Biofilm formation is involved in the majority of bacterial infections. Comparing six Escherichia coli and Klebsiella pneumoniae isolates revealed significant differences in biofilm formation depending on the growth medium. Fimbriae are known to be involved in biofilm formation, and type 1, F1C and P fimbriae were seen to influence biofilm formation significantly different depending on strain background, growth media and aeration as well as surface material. Altogether, this report clearly demonstrates that biofilm formation of a given strain is highly dependent on experimental design and that specific mechanisms involved in biofilm formation such as fimbrial expression only play a role under certain environmental conditions. This study underscores the importance of careful selection of experimental conditions when investigating bacterial biofilm formation and to take great precaution/care when comparing results from different biofilm studies.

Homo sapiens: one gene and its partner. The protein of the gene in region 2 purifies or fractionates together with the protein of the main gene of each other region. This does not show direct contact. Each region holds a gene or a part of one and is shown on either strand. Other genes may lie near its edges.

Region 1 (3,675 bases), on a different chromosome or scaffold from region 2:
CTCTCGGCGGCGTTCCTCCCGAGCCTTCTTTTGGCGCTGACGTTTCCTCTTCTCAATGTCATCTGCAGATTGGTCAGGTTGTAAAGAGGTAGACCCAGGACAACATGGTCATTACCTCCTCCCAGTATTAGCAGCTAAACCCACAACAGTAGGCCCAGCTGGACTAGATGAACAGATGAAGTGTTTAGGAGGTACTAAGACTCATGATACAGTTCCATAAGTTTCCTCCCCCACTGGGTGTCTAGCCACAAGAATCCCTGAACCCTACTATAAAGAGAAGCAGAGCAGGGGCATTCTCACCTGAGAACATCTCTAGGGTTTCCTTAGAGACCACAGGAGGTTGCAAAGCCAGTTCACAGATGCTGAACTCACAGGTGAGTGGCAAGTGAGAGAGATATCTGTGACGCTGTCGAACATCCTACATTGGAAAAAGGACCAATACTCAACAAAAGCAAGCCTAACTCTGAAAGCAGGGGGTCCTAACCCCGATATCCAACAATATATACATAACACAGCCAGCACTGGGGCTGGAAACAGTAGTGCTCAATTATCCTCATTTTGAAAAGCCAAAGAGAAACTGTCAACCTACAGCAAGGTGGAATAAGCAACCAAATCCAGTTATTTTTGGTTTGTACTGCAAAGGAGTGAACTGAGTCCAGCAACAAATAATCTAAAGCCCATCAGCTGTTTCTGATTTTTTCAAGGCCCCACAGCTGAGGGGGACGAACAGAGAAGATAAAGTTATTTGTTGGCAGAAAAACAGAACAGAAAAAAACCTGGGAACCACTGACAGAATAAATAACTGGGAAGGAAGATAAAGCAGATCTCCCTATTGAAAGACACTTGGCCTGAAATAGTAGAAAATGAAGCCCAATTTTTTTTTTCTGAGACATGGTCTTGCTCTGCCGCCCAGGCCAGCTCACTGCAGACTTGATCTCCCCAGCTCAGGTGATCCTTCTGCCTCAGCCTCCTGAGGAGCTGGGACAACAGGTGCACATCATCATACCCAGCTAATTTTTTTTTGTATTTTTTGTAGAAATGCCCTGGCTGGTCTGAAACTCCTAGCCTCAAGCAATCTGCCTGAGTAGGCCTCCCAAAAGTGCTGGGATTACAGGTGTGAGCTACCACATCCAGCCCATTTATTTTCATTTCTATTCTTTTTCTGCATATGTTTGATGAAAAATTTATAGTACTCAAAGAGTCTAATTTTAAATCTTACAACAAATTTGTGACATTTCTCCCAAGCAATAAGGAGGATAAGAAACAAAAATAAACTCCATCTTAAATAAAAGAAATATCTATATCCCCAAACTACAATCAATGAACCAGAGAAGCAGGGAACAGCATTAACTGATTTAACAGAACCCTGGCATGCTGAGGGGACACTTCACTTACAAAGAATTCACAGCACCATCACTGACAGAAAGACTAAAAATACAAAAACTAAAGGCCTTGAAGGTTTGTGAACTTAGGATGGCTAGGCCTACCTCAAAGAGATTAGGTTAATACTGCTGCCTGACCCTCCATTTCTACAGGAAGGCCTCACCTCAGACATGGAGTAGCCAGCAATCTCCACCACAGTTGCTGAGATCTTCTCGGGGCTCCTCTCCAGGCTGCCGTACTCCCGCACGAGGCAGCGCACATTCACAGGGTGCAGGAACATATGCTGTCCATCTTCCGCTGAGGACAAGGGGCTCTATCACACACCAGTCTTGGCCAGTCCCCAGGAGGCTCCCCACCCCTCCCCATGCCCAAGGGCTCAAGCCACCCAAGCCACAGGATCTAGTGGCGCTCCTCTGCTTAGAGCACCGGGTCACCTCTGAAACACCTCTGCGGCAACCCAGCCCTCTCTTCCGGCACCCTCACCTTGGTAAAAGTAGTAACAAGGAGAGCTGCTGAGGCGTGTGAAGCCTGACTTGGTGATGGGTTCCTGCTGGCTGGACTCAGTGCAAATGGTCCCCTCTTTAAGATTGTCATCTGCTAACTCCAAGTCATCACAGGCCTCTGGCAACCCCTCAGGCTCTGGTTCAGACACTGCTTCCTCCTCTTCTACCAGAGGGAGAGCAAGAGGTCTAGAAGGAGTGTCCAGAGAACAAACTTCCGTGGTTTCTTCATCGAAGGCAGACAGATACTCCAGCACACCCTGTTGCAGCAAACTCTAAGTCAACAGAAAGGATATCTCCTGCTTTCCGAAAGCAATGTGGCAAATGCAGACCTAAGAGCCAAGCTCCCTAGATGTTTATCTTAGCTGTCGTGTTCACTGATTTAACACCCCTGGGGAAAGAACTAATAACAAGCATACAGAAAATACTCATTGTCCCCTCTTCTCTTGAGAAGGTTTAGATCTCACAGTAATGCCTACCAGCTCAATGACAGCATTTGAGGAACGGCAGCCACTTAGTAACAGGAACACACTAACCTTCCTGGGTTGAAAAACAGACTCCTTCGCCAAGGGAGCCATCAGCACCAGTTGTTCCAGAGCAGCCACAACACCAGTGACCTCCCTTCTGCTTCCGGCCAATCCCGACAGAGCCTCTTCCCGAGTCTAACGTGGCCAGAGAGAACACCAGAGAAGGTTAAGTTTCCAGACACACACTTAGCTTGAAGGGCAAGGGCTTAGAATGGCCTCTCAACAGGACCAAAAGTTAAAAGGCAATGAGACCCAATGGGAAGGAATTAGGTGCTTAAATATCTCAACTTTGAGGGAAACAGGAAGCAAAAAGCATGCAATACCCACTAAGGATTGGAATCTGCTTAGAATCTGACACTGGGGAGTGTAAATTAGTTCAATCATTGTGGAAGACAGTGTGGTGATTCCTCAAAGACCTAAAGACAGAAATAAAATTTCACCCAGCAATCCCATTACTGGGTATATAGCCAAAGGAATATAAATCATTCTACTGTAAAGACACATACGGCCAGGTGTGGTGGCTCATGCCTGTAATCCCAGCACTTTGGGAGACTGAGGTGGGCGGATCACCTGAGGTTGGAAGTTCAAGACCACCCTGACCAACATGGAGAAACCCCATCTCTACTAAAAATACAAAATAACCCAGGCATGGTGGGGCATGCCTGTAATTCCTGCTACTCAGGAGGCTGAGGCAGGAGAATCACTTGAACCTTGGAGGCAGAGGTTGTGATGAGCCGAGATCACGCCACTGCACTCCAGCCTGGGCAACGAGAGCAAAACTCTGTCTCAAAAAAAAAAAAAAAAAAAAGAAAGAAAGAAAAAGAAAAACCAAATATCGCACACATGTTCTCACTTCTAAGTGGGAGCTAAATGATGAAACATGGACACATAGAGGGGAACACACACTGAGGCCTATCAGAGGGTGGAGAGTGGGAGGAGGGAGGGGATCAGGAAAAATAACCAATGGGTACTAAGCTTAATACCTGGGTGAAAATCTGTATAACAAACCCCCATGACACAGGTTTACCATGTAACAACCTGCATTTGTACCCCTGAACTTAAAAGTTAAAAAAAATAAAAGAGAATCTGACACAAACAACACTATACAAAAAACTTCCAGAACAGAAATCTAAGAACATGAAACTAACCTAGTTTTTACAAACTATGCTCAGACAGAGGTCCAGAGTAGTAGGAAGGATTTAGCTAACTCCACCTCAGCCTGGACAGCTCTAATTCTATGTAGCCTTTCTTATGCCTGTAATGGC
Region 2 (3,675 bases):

Hancock, V., Witsø, I. L., & Klemm, P. (2011). Biofilm formation as a function of adhesin, growth medium, substratum and strain type. International Journal of Medical Microbiology, 301(7), 570-576. https://doi.org/10.1016/j.ijmm.2011.04.018